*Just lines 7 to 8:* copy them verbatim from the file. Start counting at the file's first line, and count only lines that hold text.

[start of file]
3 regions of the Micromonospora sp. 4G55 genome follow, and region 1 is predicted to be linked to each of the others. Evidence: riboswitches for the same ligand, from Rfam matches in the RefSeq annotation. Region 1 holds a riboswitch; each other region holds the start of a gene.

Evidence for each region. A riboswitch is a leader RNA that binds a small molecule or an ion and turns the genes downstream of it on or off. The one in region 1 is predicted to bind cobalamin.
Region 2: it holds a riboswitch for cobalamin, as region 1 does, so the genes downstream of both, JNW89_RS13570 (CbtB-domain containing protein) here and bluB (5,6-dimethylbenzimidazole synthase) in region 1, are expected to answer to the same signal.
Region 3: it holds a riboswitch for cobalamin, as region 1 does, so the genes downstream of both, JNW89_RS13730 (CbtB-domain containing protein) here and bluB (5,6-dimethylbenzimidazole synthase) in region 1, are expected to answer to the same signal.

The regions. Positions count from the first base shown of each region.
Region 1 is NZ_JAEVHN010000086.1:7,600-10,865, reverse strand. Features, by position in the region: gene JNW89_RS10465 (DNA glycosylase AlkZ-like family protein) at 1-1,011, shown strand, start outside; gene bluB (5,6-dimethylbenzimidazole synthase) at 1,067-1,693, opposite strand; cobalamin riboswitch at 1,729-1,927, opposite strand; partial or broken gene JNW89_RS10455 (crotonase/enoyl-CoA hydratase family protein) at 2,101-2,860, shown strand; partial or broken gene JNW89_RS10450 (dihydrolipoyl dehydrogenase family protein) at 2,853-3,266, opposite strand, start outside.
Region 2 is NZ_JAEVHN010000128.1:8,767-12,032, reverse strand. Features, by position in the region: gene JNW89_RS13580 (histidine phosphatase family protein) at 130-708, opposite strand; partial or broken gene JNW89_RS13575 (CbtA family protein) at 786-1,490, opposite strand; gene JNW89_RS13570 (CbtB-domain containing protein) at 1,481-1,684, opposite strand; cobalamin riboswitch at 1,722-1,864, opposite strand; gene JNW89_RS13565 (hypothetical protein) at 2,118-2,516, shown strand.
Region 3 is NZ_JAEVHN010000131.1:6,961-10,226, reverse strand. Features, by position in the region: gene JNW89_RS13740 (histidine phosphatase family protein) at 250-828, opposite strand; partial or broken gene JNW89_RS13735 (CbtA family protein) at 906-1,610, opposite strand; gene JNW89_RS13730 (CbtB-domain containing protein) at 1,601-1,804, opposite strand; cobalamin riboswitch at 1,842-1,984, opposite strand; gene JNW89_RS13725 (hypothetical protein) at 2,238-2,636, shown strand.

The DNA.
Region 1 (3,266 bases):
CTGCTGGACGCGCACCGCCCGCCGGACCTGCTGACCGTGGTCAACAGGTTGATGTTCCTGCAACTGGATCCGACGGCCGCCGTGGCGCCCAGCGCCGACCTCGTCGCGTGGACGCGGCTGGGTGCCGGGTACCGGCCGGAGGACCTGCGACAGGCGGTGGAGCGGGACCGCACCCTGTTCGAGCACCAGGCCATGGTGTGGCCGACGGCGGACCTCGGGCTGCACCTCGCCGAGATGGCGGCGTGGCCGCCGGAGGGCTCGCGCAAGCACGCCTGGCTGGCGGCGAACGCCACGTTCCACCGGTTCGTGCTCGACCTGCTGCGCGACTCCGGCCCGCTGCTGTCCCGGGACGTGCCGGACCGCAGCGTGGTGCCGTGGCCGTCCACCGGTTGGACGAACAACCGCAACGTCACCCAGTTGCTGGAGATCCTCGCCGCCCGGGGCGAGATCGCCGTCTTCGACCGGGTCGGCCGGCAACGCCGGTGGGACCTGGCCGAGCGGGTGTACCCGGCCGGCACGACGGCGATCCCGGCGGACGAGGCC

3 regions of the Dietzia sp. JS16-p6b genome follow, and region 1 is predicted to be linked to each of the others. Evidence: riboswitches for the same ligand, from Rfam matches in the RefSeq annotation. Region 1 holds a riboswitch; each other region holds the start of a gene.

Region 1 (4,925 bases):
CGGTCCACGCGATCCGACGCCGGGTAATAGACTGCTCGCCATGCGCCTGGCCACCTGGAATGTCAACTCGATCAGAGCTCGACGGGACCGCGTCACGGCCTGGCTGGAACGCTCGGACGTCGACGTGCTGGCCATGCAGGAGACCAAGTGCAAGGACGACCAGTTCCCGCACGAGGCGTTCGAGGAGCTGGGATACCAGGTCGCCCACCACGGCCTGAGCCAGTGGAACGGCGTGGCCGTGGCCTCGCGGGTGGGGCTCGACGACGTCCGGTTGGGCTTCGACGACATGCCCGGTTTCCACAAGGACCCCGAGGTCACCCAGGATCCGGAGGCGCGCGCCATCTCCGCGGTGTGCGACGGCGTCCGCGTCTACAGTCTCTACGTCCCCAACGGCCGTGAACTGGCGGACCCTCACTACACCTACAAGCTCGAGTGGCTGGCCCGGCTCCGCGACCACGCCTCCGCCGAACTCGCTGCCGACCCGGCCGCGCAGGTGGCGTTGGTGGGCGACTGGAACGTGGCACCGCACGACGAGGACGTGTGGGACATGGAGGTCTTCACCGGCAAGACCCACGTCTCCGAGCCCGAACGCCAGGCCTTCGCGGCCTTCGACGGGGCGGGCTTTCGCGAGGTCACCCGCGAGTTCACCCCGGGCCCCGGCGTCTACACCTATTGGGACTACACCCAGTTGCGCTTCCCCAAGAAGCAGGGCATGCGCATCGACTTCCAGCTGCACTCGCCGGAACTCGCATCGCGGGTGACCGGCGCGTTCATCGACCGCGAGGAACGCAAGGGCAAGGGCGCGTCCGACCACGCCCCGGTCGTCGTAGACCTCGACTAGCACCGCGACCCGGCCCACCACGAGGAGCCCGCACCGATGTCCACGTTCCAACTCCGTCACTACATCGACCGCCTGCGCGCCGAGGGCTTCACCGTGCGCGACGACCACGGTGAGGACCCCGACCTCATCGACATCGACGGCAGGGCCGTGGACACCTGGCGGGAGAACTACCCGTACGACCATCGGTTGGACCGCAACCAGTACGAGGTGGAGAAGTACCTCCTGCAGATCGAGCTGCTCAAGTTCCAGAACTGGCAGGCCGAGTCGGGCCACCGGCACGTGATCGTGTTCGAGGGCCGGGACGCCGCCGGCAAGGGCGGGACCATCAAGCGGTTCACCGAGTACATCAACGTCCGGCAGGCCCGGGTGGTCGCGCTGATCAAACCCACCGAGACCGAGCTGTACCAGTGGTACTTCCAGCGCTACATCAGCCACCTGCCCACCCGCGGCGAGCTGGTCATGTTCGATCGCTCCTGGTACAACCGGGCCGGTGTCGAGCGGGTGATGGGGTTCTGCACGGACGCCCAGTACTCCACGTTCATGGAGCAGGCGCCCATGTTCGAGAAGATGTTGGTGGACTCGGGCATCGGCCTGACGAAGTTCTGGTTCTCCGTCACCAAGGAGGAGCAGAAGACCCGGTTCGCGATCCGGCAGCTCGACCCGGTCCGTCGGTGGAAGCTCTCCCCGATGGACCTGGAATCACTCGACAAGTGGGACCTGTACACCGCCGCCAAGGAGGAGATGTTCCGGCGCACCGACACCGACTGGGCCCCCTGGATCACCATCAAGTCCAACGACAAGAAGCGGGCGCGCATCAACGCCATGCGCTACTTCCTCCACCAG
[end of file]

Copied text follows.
Region 2 is NZ_JAEVHN010000128.1:8,767-12,032, reverse strand. Features, by position in the region: gene JNW89_RS13580 (histidine phosphatase family protein) at 130-708, opposite strand; partial or broken gene JNW89_RS13575 (CbtA family protein) at 786-1,490, opposite strand; gene JNW89_RS13570 (CbtB-domain containing protein) at 1,481-1,684, opposite strand; cobalamin riboswitch at 1,722-1,864, opposite strand; gene JNW89_RS13565 (hypothetical protein) at 2,118-2,516, shown strand.
Region 3 is NZ_JAEVHN010000131.1:6,961-10,226, reverse strand. Features, by position in the region: gene JNW89_RS13740 (histidine phosphatase family protein) at 250-828, opposite strand; partial or broken gene JNW89_RS13735 (CbtA family protein) at 906-1,610, opposite strand; gene JNW89_RS13730 (CbtB-domain containing protein) at 1,601-1,804, opposite strand; cobalamin riboswitch at 1,842-1,984, opposite strand; gene JNW89_RS13725 (hypothetical protein) at 2,238-2,636, shown strand.